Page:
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Taiwan rejects Chinese merger plan

Chinese President, Xi Jinping, had called for Taiwan’s merger with mainland China and formation of a ‘one country, two systems’ government. The Taiwanese Government’s Mainland Affairs Council has, however, rejected the plan.

Taiwan was a part of China till the Civil War of 1949, when it split from the mainland and opted for its own form of government. Taiwan is a self governed democracy. The Chinese, however, still consider Taiwan a part of China and have stopped it from exercising its sovereignty in the international arena. Significantly, Taiwan is a major buyer of arms from USA

Occupy Central with Love and Peace (OCLP) begins in Hong Kong

OCLPOn September 27, 2014, Pro Democracy protests in Hong Kong against a ruling imposing restrictions on the city’s Chief Executive Official were brought forward to follows the student protests calling for greater political freedom. The Central in OCLP refers to the business district in Hong Kong, where the protests were to be held. The demands of the non-violent protests are universal suffrage in Hong Kong and that the impending elections in 2017 and 2020 be held according to international standards. The elections in question are for the Chief Executive position and Legislative Council seats.

The protest was conceived to be an act of civil disobedience by the organizers. Hong Kong citizens, unlike those of mainland China have the right to free speech and right to protest. The ruling of the National People’s Congress that triggered the protests said that candidates for the 2017 Chief Executive elections would be nominated only by a Committee which consisted mostly of pro Beijing members.

The protests were met with repression from the police officials. The Police are believed to have arrested 78 people since the student demonstrations began. There have been reports saying that the police used pepper spray and tear gas to disperse the protestors. At least 26 people are believed to have been hospitalized; some police officials were also injured.

Business groups, multiple Chinese and Hong Kong government officials, and pro Beijing lobbies have condemned the protests. The Chinese government has also accused foreign elements of meddling in its affairs and encouraging separatist sentiments.

‘Project Mausam’ – India’s answer to China’s ‘Maritime Silk Road’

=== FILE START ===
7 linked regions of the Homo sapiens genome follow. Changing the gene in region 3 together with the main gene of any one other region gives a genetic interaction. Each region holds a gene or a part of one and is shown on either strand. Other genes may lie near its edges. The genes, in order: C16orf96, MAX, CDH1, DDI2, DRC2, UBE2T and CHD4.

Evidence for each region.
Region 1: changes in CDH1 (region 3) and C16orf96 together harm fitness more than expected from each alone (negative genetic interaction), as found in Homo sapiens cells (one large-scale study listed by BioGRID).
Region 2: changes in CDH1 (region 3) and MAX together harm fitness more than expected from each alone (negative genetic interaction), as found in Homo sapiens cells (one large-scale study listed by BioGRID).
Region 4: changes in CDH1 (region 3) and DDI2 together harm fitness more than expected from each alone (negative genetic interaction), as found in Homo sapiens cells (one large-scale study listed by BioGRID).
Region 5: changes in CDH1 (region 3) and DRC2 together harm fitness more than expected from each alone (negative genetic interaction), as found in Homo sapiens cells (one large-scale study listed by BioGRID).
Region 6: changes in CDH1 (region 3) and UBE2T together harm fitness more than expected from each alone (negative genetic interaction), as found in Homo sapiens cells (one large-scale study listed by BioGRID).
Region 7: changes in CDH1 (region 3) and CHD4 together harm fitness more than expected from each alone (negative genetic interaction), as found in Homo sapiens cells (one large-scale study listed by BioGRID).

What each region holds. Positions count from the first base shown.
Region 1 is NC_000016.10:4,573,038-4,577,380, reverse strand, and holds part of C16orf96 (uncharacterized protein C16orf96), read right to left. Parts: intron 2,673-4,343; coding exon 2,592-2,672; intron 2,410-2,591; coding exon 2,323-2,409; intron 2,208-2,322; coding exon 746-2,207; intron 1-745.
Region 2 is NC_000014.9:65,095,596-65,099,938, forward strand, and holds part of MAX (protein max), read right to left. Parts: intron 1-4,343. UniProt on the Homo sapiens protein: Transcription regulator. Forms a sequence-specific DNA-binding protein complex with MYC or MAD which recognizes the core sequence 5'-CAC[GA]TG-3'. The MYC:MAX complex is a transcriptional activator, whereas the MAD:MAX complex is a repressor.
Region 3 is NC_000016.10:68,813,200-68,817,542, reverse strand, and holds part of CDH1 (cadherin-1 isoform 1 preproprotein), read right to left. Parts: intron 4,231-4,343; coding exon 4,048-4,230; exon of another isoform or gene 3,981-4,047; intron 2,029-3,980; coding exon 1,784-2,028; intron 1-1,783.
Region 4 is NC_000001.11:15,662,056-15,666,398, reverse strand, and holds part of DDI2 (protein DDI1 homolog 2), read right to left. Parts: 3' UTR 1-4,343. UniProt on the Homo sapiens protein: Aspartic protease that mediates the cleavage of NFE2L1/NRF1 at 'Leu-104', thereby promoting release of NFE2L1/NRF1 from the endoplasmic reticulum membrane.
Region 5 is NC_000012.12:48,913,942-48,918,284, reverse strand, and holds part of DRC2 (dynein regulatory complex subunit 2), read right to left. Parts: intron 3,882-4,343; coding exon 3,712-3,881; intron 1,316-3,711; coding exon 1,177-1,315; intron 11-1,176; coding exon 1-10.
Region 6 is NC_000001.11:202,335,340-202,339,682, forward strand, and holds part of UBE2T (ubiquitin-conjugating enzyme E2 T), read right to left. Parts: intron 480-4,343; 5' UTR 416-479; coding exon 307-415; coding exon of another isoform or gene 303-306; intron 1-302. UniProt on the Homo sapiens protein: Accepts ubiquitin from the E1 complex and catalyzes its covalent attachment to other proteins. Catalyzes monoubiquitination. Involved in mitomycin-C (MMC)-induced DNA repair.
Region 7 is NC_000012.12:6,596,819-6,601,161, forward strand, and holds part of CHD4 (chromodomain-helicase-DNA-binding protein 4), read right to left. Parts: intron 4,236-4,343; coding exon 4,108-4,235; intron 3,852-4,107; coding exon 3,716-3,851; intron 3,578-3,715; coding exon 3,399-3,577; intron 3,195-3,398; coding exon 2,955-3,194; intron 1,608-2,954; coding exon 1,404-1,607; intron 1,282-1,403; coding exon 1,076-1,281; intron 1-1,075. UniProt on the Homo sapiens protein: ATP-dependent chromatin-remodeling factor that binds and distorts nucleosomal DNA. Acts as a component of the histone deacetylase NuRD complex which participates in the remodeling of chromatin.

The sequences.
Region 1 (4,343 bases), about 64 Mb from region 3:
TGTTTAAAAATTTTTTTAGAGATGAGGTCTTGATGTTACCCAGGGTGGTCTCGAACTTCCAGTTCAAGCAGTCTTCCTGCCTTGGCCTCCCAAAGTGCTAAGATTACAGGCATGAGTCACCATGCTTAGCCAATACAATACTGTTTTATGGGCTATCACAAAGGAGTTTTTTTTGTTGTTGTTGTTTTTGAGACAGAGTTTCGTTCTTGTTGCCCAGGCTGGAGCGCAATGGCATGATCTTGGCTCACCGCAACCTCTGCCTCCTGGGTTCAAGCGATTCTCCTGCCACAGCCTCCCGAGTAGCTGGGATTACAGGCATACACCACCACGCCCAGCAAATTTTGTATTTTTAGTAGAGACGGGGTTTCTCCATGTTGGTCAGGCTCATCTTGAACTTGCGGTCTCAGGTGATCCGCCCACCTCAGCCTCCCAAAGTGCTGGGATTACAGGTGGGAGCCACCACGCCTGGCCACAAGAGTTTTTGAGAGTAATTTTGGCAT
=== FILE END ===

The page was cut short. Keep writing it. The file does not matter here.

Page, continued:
India will soon launch “Project Mausam”, a PM Narendra Modi government’s utmost noteworthy foreign policy project for answering China’s rising impact in the Indian Ocean region. After the astonishing triumph of China’s “Maritime Silk Road” scheme, India plans to soon takeoff its own Project Mausam, a transnational program aimed to restore its ancient maritime routes and cultural links with republics in the region.

Titled “Project Mausam”: Maritime Routes and Cultural Landscapes crossways the Indian Ocean, the project emphasizes on the natural wind phenomenon, particularly monsoon winds used by Indian sailors in ancient times for maritime trade, that has formed relations amongst nations and groups linked by the Indian Ocean. Project Mausam purposes to determine the versatile Indian Ocean “world” — expanding from East Africa, the Arabian Peninsula, the Indian subcontinent and Sri Lanka to the Southeast Asian archipelago.

Though India is also amongst the nations asked to join China’s maritime silk route plan, India has been worried by the curiosity displayed by Sri Lanka and Maldives in the Chinese offer, which supposedly looks to restore ancient economic links.

India government will try to pull on its ancient connections with nations in this region as it proposes an alternative, which could counter-balance the maritime silk route of China. India also faces the difficult job of matching China’s stress on building landmark infrastructure in the region, including ports in Sri Lanka and Pakistan. Whereas the facilities are held to be civilian, India doubts China obtaining operational control of these.

Dating to AD 500-1000, a sailors’ trading map to constructed on wind patterns, displaying India as the pivot

Natutal Wind Phenomenon

Over next 5 years, China will invest nearly $100 billion in India

On September 17, 2014 i.e. PM Modi’s Birthday, the Chinese president Xi Jinping will land in Gujarat and will carry besides him $100 billion or Rs 6 lakh crore of investment promises over 5 years through his forthcoming India visit. This is approximately thrice the $35 billion locked by Prime Minister Narendra Modi during his recent Japan trip.

China will firstly invest $7 billion in industrial parks in Pune and Gandhinagar, which is just the tip of the iceberg as Chinese firms are eyeballing over $50 billion worth of investments in transformation of the Indian railways and running bullet and hi-speed trains in India. The Indian Railways has been granted approval for 100% FDI, and consequently it will come up with a wide-ranging plan for facilitating FDI in the sector. China is eager to invest additional $50 billion in roads, ports and the NDA government’s determined river-linking plan. The Chinese leader is coming with a delegation of over 100 business heads, involving those from China Harbour, China Railway Construction Group and Huawei, midst others, and will speak to a trade gathering of over 400 Indian CEOs in Delhi. The giant 4 Chinese banks (Bank of China, Industrial & Commercial Bank of China (ICBC), China Construction Bank and the Agriculture Bank of China) are also arriving with the delegation to give billions of dollars in advances to Indian infrastructure plans to be completed in joint venture with Chinese companies.

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